During his brief lifetime, Christ did nothing but elevate the status of women. There were no women apostles in that day, but I believe there were many, many women disciples, just as there are today. So in my opinion, smart and committed Christian women shouldn’t be prohibited from seeking the call to be a pastor, or even an evangelist. Our Pentecostal brothers and sisters have had both for many years now!
    .

  • ” Let a woman learn quietly with all submissiveness. 12 I do not permit a woman to teach or to exercise authority over a man; rather, she is to remain quiet. 13 For Adam was formed first, then Eve; 14 and Adam was not deceived, but the woman was deceived and became a transgressor. 15 Yet she will be saved through childbearing—if they continue in faith and love and holiness, with self-control.” 1 Timothy 2:11

    “The saying is trustworthy: If anyone aspires to the office of overseer, he desires a noble task. 2 Therefore an overseer[a] must be above reproach, the husband of one wife,[b] sober-minded, self-controlled, respectable, hospitable, able to teach, 3 not a drunkard, not violent but gentle, not quarrelsome, not a lover of money. 4 He must manage his own household well, with all dignity keeping his children submissive, 5 for if someone does not know how to manage his own household, how will he care for God’s church? 6 He must not be a recent convert, or he may become puffed up with conceit and fall into the condemnation of the devil. 7 Moreover, he must be well thought of by outsiders, so that he may not fall into disgrace, into a snare of the devil.
    “Deacons likewise must be dignified, not double-tongued,[c] not addicted to much wine, not greedy for dishonest gain. 9 They must hold the mystery of the faith with a clear conscience. 10 And let them also be tested first; then let them serve as deacons if they prove themselves blameless. 11 Their wives likewise[d] must be dignified, not slanderers, but sober-minded, faithful in all things. 12 Let deacons each be the husband of one wife, managing their children and their own households well. 13 For those who serve well as deacons gain a good standing for themselves and also great confidence in the faith that is in Christ Jesus.” 1 Timothy 3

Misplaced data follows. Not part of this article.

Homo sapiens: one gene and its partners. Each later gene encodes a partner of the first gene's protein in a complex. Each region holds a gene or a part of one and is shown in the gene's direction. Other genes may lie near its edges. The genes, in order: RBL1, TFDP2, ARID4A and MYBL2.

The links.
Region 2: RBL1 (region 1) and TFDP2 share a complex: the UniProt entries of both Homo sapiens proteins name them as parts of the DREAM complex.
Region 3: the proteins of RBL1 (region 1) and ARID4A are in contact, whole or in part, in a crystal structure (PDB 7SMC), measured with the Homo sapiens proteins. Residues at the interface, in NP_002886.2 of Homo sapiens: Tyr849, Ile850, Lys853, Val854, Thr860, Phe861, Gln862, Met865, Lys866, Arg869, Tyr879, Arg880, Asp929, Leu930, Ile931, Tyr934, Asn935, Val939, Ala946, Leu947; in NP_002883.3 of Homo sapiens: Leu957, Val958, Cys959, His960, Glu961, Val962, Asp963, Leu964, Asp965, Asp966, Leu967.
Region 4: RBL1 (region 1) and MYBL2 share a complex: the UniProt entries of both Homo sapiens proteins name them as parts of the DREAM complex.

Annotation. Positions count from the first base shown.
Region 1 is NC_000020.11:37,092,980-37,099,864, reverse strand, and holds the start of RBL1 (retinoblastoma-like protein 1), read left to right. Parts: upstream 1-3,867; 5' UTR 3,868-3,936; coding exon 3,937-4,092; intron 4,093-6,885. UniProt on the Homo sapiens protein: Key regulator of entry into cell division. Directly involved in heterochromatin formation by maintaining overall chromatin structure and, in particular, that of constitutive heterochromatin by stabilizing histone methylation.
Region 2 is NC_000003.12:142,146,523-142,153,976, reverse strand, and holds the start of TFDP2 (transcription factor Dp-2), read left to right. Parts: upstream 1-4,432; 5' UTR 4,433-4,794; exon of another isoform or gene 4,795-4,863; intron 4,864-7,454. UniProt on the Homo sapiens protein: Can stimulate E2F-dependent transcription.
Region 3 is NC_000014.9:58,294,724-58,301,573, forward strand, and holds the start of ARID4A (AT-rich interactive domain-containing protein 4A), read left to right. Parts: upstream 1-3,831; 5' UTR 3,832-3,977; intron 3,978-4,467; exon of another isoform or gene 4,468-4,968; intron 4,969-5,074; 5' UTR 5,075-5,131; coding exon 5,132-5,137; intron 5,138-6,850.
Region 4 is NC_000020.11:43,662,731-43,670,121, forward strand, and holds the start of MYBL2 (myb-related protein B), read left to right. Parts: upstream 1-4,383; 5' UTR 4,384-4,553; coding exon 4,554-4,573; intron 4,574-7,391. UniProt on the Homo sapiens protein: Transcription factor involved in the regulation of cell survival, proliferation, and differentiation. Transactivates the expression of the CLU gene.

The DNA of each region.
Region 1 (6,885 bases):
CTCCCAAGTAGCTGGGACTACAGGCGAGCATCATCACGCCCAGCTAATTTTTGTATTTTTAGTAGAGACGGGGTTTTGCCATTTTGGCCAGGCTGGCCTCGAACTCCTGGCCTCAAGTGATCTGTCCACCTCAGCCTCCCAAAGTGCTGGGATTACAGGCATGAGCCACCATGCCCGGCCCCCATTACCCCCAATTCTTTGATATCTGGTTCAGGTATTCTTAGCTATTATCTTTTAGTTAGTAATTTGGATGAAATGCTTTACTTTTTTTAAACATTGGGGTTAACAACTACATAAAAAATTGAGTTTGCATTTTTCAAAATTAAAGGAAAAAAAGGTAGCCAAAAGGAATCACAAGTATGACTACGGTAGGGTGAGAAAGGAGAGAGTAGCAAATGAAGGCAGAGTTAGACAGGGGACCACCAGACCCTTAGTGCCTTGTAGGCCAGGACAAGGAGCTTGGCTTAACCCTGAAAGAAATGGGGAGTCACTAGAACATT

“…As in all the churches of the saints, 34 the women should keep silent in the churches. For they are not permitted to speak, but should be in submission, as the Law also says. 35 If there is anything they desire to learn, let them ask their husbands at home. For it is shameful for a woman to speak in church.” 1 Corinthians 14:33

    “To the woman he said,
    “I will surely multiply your pain in childbearing;
    in pain you shall bring forth children.
    Your desire shall be contrary to[f] your husband,
    but he shall rule over you.” Genesis 3:16

    “But I want you to realize that the head of every man is Christ, and the head of the woman is man, and the head of Christ is God.” 1 Corinthians 11:13

    I hope this helps you. I have to go make my hubby dinner now before it ends up being a burnt offering 🙂

  • ” Let a woman learn quietly with all submissiveness. 12 I do not permit a woman to teach or to exercise authority over a man; rather, she is to remain quiet. 13 For Adam was formed first, then Eve; 14 and Adam was not deceived, but the woman was deceived and became a transgressor. 15 Yet she will be saved through childbearing—if they continue in faith and love and holiness, with self-control.” 1 Timothy 2:11

    “The saying is trustworthy: If anyone aspires to the office of overseer, he desires a noble task. 2 Therefore an overseer[a] must be above reproach, the husband of one wife,[b] sober-minded, self-controlled, respectable, hospitable, able to teach, 3 not a drunkard, not violent but gentle, not quarrelsome, not a lover of money. 4 He must manage his own household well, with all dignity keeping his children submissive, 5 for if someone does not know how to manage his own household, how will he care for God’s church? 6 He must not be a recent convert, or he may become puffed up with conceit and fall into the condemnation of the devil. 7 Moreover, he must be well thought of by outsiders, so that he may not fall into disgrace, into a snare of the devil.